There can be little more enchanting or fitting than a cornucopia of Baroque and festive classics played in a medieval church, sporting a massive Christmas tree.
It was a setting that created just the right atmosphere and sparked intense emotion even before the first note was struck.
The Royal Northern Sinfonia and its home, the Sage Gateshead, are reaching out to their hinterland with a programme of popular and lesser known works to celebrate Yuletide.
The orchestra has split into two to deliver different shows and spread their joy through Baroque by candlelight, with St Michael's Church, Alnwick, and St Cuthbert's Chapel in Ushaw, Durham, kicking off the tour on Thursday evening (December 7) and Sunderland Minster hosting the final leg on Wednesday (December 13).
And the verdict - it was an absolute cracker. From the dramatic blast of Vivaldi's Winter from his Four Seasons concerto through to the moody crescendo of Tchaikovsky's String Quartet No 1, via some festive fun with nuggets from the Nutcracker Suite, also by Tchaikovsky, the Alnwick audience was absorbed in the majesty of the occasion.
Director and principal violinist Tristan Gurney was incredible at the helm, playing with such passion and expression. He particularly shone in the opening piece, which was very appropriate on a bitterly cold evening outside. Coupled with Pawel Siwczak on the harpsichord through to Sian Hicks on double bass, the depth of sound was delightful.
The arrangement of Winter, which was written by Vivaldi in around 1725, some 250 years after most of the current church was built, gave the impression of a much larger orchestra as the splendid acoustics of the old building allowed the music to envelope the audience.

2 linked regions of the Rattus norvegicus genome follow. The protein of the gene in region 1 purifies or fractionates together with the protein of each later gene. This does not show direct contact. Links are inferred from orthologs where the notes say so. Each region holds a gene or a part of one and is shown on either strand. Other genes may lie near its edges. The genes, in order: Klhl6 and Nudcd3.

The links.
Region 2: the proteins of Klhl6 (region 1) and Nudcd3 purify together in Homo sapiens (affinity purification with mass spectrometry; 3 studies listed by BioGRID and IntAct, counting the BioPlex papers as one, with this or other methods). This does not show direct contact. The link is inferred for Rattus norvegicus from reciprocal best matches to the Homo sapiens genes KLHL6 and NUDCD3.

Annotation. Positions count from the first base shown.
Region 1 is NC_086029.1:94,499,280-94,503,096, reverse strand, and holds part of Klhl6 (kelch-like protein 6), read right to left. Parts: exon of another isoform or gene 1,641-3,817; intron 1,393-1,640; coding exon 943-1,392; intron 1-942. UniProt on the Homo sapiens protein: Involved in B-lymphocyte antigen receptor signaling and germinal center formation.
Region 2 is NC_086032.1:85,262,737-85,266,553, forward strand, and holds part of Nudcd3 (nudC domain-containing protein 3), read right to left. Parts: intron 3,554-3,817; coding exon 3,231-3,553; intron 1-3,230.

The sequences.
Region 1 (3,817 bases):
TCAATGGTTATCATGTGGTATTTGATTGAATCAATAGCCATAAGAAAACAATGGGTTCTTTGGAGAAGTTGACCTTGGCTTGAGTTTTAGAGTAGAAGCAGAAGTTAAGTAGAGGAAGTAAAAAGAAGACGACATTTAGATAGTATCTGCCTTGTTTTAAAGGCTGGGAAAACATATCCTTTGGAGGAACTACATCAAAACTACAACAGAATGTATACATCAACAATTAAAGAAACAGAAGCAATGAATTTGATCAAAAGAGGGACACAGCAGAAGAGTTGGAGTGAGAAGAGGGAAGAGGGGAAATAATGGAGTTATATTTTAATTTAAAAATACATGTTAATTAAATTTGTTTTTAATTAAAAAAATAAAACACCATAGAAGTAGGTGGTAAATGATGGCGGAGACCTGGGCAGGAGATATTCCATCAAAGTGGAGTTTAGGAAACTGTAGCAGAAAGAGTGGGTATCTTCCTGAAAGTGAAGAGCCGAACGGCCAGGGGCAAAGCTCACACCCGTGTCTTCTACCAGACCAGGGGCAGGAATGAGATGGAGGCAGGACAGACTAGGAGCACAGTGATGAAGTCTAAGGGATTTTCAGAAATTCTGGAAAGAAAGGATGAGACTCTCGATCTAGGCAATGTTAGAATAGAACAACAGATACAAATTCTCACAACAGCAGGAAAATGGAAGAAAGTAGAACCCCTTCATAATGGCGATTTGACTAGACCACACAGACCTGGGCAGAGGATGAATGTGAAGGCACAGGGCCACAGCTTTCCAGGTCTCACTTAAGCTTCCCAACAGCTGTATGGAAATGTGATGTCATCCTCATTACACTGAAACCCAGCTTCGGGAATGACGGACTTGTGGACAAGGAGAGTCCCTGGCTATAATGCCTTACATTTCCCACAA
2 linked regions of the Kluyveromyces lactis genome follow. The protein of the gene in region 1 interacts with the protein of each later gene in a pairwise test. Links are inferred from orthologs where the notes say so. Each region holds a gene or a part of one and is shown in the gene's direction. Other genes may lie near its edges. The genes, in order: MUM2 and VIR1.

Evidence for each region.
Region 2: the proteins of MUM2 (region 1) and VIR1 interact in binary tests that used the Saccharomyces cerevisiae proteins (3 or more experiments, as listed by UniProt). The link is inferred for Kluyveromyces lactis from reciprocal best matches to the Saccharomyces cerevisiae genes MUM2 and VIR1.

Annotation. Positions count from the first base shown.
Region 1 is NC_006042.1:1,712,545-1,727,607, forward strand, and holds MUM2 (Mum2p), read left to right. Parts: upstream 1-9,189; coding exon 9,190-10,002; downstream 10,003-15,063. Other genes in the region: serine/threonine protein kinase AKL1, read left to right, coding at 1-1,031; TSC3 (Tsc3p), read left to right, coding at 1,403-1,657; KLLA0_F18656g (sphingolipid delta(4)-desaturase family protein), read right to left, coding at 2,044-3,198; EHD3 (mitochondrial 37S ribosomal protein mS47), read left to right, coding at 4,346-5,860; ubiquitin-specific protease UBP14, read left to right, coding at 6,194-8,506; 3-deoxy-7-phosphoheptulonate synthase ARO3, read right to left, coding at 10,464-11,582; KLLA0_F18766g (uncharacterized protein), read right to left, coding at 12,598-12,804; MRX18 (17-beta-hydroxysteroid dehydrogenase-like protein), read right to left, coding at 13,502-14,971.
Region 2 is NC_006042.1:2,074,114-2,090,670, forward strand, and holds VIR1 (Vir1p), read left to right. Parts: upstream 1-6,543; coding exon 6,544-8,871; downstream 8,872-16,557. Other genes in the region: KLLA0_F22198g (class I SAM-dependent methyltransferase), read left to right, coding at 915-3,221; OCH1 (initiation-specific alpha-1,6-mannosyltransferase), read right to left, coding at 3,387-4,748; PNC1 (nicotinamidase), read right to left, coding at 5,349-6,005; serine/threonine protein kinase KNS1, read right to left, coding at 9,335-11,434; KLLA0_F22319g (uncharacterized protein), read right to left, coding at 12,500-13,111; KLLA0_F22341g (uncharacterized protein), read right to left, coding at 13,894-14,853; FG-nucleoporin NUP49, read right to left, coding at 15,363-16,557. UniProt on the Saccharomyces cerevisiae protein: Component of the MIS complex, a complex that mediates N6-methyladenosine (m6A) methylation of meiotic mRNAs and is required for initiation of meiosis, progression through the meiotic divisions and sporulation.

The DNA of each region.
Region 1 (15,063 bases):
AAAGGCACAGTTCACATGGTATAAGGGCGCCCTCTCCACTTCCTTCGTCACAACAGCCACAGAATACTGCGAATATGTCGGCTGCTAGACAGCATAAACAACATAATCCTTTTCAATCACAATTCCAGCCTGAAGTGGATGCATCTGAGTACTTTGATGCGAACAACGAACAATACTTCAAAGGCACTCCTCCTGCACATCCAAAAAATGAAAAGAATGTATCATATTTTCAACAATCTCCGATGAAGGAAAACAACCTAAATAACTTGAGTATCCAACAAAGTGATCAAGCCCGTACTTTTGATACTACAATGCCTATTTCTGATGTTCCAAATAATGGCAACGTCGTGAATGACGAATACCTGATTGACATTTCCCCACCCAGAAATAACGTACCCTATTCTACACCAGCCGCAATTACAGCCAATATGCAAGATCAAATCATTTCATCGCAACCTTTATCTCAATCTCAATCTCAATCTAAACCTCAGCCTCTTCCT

It is one of my favourite pieces of classical music and I loved the Northern Sinfonia's interpretation.
Gurney's enthusiasm was infectious and shared by all musicians as their facial contortions and body movements were for more than just keeping warm.
The applause was rapturous after Winter, as the programme moved on to Tchaikovsky's more melodic The Snow Maiden and Arcangelo Corelli's Christmas Concerto.
The brilliant first half was wrapped up with what Gurney described as the 'world premiere' of composer Iain Farrington's arrangement of the Nutcracker Suite, which welcomed the wind section - French horn, flute/piccolo, clarinet, oboe trumpet and the wonderful bassoon - into the fray.
All the familiar tunes, such as the Dance of the Sugar Plum Fairy, Russian Dance and Waltz of the Flowers, were performed with a joyous and playful air by the full 19-piece orchestra, prompting more heartfelt appreciation.
The second half began with a pillar of the Baroque movement, Tomaso Albinoni, and his Concero in B Flat Major for Trumpet and Strings, both elements of which were dreamily good. Richard Martin played some impossibly long passages in a virtuoso performance on the trumpet.
The final piece, described by Gurney as 'pretty epic in places' certainly lived up to the billing and capped a fine, uplifting evening that put a smile on everyone's face in a packed St Michael's Church.
Programme One of the tour continues tonight (Saturday) at St Mary the Virgin, Ponteland; Tuesday (December 12) at St Cuthbert’s Church, Carlisle; and Wednesday (December 13) at Wynyard Hall.
Programme Two will be performed at St George’s Church, Cullercoats, tonight (Saturday); Hexham Abbey on Tuesday (December 12); and Sunderland Minster on Wednesday (December 13).
Directed by violinist Bradley Creswick, Programme Two is TRAD (arr. Creswick) A Celtic Christmas Song; CORELLI Christmas Concerto; VIVALDI ‘Winter’ from The Four Seasons; WALTON ‘Touch her soft lips and part’ from Henry V; TRAD (arr. Creswick) Mr Fezziwig’s Christmas Ball; Interval; PURCELL Trumpet Sonata in D major; PURCELL Fantasia on One Note; MARCELLO Oboe Concerto in D minor; TRAD (arr. Creswick) Creswick’s Christmas Cracker; PURCELL Rondeau and Jig from ‘Abdelazar’.
For more information, visit http://www.sagegateshead.com/event/rns-baroque-tour/